Fire Ecology: Four-toed salamanders occur in forests with varied fire regimes (see the Fire Regime Table of plant communities with four-toed salamanders). Their association with moist areas near pools, streams, and other aquatic habitats suggests that their habitat would generally burn less frequently than upland forest types. Drought likely increases the risk of fire in four-toed salamander habitat. For more information on fire regimes within the four-toed salamander's range, see the FEIS reviews of the dominant plant species in four-toed salamander habitats, such as pitch pine, eastern white pine, white oak, and sugar maple (Acer saccharum), and the Fire Regime Table.

The lack of data addressing the impacts of fire on four-toed salamanders limits the generalizations that can be made regarding fire in four-toed salamander habitats. However, it is likely that low-severity, infrequent fires have few impacts on four-toed salamanders. Fires during or prior to active periods are likely to have greater impacts than fires at other times, since salamanders would be directly exposed to fire or recently burned habitats. It has been recommended that some portion of forests near nesting and larval habitat be maintained in an undisturbed, mature state to ensure the long-term persistence of salamanders, such as four-toed salamanders, with high nesting site fidelity and low dispersal ability that require cool, moist forest floors [44,69]. Prescribed burning may benefit some four-toed salamander larval habitats by increasing hydroperiods and food availability [77]. More information on four-toed salamander response to fires of varying severities are needed [77,82], including postfire dispersal ability and population-level effects of changes in microsite temperatures, litter and soil moisture levels, and water chemistry [77].

Due to potential negative impacts on amphibians, plowing firebreaks is discouraged around wetlands, and the Forest Service no longer uses retardants containing sodium ferrocyanide in riparian areas [9,77].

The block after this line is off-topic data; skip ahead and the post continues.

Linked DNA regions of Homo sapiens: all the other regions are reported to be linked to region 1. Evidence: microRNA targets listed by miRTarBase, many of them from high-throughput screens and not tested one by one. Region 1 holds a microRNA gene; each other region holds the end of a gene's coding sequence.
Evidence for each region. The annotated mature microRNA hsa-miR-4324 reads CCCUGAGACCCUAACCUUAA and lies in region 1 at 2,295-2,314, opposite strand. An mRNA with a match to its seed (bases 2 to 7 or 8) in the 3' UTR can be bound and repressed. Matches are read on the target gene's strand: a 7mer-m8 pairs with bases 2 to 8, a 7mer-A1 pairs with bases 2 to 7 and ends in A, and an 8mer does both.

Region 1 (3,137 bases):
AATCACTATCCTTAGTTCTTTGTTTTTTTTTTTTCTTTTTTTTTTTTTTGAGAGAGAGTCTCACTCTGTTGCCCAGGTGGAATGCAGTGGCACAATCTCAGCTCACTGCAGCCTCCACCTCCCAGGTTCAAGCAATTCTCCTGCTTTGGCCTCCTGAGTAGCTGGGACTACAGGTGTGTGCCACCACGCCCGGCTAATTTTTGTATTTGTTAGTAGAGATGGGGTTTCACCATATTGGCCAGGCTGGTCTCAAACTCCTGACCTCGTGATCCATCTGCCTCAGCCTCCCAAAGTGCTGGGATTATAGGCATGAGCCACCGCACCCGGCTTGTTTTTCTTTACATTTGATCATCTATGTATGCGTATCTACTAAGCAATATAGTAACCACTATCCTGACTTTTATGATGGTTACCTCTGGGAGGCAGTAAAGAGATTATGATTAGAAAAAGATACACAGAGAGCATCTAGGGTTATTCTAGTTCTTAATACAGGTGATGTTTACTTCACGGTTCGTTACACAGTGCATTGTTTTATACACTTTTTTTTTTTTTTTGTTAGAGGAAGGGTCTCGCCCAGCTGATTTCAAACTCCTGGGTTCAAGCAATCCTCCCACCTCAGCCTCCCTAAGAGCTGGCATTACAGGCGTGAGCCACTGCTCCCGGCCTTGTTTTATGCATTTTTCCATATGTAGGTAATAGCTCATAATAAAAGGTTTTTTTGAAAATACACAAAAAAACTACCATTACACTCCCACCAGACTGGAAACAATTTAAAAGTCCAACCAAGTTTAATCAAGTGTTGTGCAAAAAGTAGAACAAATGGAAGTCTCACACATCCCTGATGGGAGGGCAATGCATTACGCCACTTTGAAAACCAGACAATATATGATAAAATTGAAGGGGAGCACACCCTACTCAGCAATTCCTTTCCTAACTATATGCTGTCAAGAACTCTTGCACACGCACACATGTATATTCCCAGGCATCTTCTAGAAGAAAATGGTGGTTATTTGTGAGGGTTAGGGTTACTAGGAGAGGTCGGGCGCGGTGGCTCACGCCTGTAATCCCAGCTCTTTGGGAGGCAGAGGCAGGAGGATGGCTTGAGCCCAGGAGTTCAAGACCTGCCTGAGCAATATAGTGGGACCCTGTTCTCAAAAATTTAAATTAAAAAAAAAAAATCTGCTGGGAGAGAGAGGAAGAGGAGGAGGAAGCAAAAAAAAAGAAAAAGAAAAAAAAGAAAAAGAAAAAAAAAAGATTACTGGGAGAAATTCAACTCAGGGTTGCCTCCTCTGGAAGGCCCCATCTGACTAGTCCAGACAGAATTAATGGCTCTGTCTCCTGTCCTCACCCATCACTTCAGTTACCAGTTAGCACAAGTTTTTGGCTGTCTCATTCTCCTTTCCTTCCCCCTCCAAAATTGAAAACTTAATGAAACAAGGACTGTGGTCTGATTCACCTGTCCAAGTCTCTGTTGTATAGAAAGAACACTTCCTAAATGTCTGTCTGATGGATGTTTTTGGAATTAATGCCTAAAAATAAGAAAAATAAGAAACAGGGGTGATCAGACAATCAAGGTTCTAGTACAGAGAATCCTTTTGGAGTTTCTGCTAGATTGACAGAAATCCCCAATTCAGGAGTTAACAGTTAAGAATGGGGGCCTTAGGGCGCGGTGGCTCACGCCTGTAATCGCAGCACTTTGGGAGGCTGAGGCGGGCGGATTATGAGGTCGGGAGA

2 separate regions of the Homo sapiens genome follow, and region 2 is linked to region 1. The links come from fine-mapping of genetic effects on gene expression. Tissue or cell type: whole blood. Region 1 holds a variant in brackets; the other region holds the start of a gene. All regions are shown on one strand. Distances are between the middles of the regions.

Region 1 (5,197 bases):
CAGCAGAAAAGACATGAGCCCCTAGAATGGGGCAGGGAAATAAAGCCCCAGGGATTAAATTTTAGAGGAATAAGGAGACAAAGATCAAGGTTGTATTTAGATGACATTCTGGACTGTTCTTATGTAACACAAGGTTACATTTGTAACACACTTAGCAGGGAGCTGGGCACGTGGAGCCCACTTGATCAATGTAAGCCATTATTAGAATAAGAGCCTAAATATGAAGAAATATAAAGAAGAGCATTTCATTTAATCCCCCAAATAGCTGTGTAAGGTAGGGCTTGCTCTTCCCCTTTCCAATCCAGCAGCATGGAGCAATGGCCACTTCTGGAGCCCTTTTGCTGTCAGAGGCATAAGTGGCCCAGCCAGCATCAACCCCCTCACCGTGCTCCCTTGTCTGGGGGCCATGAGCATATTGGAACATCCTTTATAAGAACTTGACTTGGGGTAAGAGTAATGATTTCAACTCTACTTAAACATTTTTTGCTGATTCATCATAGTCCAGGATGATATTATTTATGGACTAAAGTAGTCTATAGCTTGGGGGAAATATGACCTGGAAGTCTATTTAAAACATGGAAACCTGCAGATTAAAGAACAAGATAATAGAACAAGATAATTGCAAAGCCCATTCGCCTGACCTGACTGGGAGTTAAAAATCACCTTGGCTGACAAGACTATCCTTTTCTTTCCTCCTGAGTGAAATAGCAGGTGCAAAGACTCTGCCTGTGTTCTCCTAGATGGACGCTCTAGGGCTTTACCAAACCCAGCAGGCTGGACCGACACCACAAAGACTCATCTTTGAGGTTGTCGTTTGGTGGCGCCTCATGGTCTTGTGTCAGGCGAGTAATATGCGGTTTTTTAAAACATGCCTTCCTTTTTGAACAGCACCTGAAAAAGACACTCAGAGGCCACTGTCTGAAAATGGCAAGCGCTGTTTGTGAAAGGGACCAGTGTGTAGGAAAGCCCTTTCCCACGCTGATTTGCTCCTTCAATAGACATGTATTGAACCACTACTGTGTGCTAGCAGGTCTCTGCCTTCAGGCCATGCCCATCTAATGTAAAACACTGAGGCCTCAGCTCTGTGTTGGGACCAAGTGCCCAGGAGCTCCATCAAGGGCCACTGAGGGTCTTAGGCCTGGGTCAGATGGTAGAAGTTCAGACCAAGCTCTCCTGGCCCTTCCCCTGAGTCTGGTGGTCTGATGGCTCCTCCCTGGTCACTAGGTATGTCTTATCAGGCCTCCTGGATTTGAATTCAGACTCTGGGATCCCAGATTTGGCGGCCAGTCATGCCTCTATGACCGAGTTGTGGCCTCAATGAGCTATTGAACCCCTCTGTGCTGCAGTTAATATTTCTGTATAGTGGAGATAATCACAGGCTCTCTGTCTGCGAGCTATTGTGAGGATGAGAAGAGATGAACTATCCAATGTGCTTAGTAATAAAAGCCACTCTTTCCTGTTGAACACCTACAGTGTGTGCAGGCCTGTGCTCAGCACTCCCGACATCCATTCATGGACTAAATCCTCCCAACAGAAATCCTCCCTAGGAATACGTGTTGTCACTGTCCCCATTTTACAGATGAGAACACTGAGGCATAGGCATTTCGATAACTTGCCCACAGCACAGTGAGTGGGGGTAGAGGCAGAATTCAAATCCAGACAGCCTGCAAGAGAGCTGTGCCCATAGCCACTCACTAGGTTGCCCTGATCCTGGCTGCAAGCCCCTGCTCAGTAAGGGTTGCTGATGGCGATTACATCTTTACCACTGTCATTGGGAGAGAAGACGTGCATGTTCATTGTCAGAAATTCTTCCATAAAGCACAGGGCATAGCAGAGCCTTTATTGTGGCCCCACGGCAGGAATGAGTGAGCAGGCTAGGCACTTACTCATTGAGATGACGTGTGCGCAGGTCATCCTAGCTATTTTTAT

SPECIES: Hemidactylium scutatum
The following table provides fire regime information that may be relevant to four-toed salamander habitats. Follow the links in the table to documents that provide more detailed information on these fire regimes.

Fire regime information on vegetation communities that may provide habitat for four-toed salamanders. For each community, fire regime characteristics are taken from the LANDFIRE Rapid Assessment Vegetation Models [66]. These vegetation models were developed by local experts using available literature, local data, and/or expert opinion as documented in the PDF file linked from the name of each Potential Natural Vegetation Group listed below. Cells are blank where information is not available in the Rapid Assessment Vegetation Model.
Great Lakes Northeast South-central US Southern Appalachians Southeast
Great Lakes
Vegetation Community (Potential Natural Vegetation Group) Fire severity* Fire regime characteristics
Percent of fires Mean interval
Minimum interval
Maximum interval
Great Lakes Woodland
Great Lakes pine barrens Replacement 8% 41 10 80
Mixed 9% 36 10 80
Surface or low 83% 4 1 20
Great Lakes Forested
Northern hardwood maple-beech-eastern hemlock Replacement 60% >1,000    
Mixed 40% >1,000    
Conifer lowland (embedded in fire-prone system) Replacement 45% 120 90 220
Mixed 55% 100    
Conifer lowland (embedded in fire-resistant ecosystem) Replacement 36% 540 220 >1,000
Mixed 64% 300    
Great Lakes floodplain forest
Mixed 7% 833    
Surface or low 93% 61    
Great Lakes spruce-fir Replacement 100% 85 50 200
Minnesota spruce-fir (adjacent to Lake Superior and Drift and Lake Plain) Replacement 21% 300    
Surface or low 79% 80    
Great Lakes pine forest, jack pine Replacement 67% 50    
Mixed 23% 143    
Surface or low 10% 333
Maple-basswood Replacement 33% >1,000    
Surface or low 67% 500    
Maple-basswood mesic hardwood forest (Great Lakes) Replacement 100% >1,000 >1,000 >1,000
Maple-basswood-oak-aspen Replacement 4% 769    
Mixed 7% 476    
Surface or low 89% 35    
Northern hardwood-eastern hemlock forest (Great Lakes) Replacement 99% >1,000    
Oak-hickory Replacement 13% 66 1  
Mixed 11% 77 5  
Surface or low 76% 11 2 25
Pine-oak Replacement 19% 357    
Surface or low 81% 85    
Red pine-eastern white pine (frequent fire) Replacement 38% 56    
Mixed 36% 60    
Surface or low 26% 84    
Red pine-eastern white pine (less frequent fire) Replacement 30% 166    
Mixed 47% 105    
Surface or low 23% 220    
Great Lakes pine forest, eastern white pine-eastern hemlock (frequent fire) Replacement 52% 260    
Mixed 12% >1,000    
Surface or low 35% 385    
Eastern white pine-eastern hemlock Replacement 54% 370    
Mixed 12% >1,000    
Surface or low 34% 588    
Vegetation Community (Potential Natural Vegetation Group) Fire severity* Fire regime characteristics
Percent of fires Mean interval
Minimum interval
Maximum interval
Northeast Woodland
Eastern woodland mosaic Replacement 2% 200 100 300
Mixed 9% 40 20 60
Surface or low 89% 4 1 7
Rocky outcrop pine (Northeast) Replacement 16% 128    
Mixed 32% 65    
Surface or low 52% 40    
Pine barrens Replacement 10% 78    
Mixed 25% 32    
Surface or low 65% 12    
Oak-pine (eastern dry-xeric) Replacement 4% 185